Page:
As I write this, it is January 2nd, 2012.
Two thousand and fucking twelve. Iowa Caucuses this week. It's starting to get really...real.
And yet I look over at the rec list, and here we go again...Obama pie fights to ring in the New Year! Oh, joy.
Like most Americans, I am not looking forward to the 2012 elections. In fact, just glancing over at that date on my computer screen, and thinking about what is going to be unleashed over the next 10 months is enough to give me a sense of impending doom much like I have heard people describe right before experiencing a major heart attack. My feelings may be a bit more intense because unlike most Americans, I will not be a passive observer in this election. I will be out there, on the ground, just like I was back in 2008.
Ah, 2008. Hard to imagine it was only 3 and some odd years ago. It feels like a lifetime. And yet, it feels like it was just yesterday. I wasn't dreading that election. For all of its intensity and insanity- from the primary wars, to Palin, to the deep divides that formed between friends and neighbors based on who's sign was in your yard and who's bumper sticker adorned your car, even as the ugly racism that still permeates this nation of ours was laid bare for the world to see, even as the world economy crashed down around us, the 2008 election was a positive and exciting time for me and most of the progressives I know. Because after 8 years of Bush, there was change in the air. A change as palpable as the falling leaves that crunched beneath my feet as I walked from door to door, my 18 month old daughter in tow looking impossibly cute in her oversized “My Mama is for Obama” sweater, creating a very effective buffer between me and the slammed doors and hurled invectives that I might be greeted with otherwise. Oh sure, it happened a few times. But for the most part, people were receptive. They were willing to listen. 8 years of Bush hadn't helped them any, they were open to the alternative.
The week leading up to the election, I drove down to Philly. Since my state was solid blue, and PA was such a battleground, I decided to go down there and stay with my good friend, and volunteer to help GOTV in the Philly suburbs. The mood out there was electric- just about every house in my friends neighborhood was adorned with Obama schwag- yard signs, signs in windows, one guy even had the Obama "Hope" poster projected onto the side of his house like a giant bat signal glowing in the night. The Obama HQ was right in the middle of downtown Philly and packed to the gills with people, and throughout it wafted the smell of various kinds of takeout mixed together, a cacophony of different voices and accents, a sea of faces in every shade, old and young alike. It was a beautiful atmosphere, one that restored my energy and made making those calls and knocking on those doors that much easier. It was that unmistakable, wonderful feeling of complete solidarity. And yes, that hopey changey thing.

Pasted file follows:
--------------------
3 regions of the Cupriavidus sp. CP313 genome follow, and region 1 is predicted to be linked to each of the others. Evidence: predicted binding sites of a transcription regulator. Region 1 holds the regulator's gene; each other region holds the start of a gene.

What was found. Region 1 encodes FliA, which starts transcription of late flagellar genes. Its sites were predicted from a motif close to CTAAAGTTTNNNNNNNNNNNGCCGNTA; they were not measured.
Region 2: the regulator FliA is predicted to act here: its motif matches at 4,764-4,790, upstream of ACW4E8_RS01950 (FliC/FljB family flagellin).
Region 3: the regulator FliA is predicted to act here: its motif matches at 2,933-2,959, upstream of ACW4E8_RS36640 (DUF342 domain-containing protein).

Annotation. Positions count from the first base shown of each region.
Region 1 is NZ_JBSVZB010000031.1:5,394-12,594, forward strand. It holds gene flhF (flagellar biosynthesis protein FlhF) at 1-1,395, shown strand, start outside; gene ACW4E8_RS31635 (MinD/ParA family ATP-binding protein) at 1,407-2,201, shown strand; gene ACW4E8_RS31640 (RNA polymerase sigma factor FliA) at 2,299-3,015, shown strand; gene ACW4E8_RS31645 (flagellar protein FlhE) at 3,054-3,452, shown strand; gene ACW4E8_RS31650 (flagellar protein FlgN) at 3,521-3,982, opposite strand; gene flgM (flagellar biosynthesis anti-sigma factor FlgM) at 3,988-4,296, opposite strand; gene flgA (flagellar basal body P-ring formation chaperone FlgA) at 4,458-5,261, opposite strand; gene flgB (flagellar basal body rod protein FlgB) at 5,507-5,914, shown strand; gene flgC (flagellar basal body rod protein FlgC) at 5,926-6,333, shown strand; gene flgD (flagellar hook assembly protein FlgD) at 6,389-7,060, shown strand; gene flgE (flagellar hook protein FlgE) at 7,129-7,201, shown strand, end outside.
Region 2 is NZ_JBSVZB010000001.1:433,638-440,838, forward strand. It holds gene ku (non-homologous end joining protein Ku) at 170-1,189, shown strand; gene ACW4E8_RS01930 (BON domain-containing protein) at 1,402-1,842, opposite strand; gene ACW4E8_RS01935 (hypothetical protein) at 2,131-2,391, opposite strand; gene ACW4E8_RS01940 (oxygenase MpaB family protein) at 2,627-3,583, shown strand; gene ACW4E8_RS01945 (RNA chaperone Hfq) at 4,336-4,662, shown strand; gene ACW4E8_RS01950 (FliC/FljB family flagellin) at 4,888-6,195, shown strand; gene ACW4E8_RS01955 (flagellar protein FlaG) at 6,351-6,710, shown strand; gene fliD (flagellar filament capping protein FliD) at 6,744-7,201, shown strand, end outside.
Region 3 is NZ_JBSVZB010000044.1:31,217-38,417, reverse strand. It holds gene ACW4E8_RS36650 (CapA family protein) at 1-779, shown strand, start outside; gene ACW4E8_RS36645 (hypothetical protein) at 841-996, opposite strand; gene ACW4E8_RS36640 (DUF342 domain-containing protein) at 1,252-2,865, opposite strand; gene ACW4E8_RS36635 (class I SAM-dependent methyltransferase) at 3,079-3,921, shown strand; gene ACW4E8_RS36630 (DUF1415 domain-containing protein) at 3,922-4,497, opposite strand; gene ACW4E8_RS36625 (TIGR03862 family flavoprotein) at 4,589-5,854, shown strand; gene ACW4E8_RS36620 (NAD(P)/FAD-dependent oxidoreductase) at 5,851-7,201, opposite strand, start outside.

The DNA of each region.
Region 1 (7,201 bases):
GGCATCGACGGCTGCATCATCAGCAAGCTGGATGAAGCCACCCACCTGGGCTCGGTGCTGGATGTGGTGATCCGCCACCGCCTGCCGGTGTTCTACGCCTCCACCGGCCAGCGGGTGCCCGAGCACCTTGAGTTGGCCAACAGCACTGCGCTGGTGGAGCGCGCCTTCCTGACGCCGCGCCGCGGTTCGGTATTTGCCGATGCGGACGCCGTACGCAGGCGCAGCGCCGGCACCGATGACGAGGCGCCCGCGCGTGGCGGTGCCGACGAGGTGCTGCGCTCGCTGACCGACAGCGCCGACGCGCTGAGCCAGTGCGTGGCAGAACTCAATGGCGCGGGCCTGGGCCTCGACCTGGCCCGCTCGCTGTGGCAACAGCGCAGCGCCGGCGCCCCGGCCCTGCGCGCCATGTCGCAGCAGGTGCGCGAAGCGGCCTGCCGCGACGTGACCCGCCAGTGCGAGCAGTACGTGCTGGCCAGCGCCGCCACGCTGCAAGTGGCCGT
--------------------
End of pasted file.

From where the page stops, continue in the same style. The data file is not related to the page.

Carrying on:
On election night, as the results came in, I found out not from MSNBC but from an audible roar I heard rolling across the neighborhood. Spontaneous cheers of joy. And just like that, my friend and I just ran out into the street, along with about half the neighborhood- we jumped up and down, and cried, and screamed- I hugged complete strangers and we cried together. Someone brought out a bottle of champagne and we all had a toast out there in the street, and rejoiced and cheered to the sounds of car horns honking from every direction, all over Philly. And then, a little later on, my friend woke her young son, who is biracial, and as he rubbed the sleep dust out of his eyes, she cradled him in front of the TV- which was tuned in to Barack Obama, surrounded by his beautiful family, giving his victory speech at Hyde Park- and she told him with tears rolling down her cheeks that this was HIS president, and he could be whatever he wanted to be, because just look at that right there. That could be him someday. And for the first time, she would tell me later, she actually believed it.
It was a moment I will never forget. Not just because Obama was elected, but because for a moment in time, I was part of something so much bigger than myself.
I have no such illusions that it will be like that this time. Even if election night turns out the way I hope it does, I have a feeling I will greet that news with just a heavy sigh of relief rather than the unbridled joy I felt in 2008. But more than anything, I'm not looking forward to the ground game. No, I'm dreading it. Because this time I know that not only will I have to deal with conservatives cursing me out and slamming doors in my face, I'm going to get it from people on my side to. I know it because I read on here and on other progressive sites all the time how people ravish in unloading their criticism to those people who call them from OFA. I know it because even though I don't really participate in the flame wars, I do read them as they unfold. And I see a picture begin to emerge of what I am going to be faced with once I start hitting the pavement and making those calls in the coming months. And it aint pretty.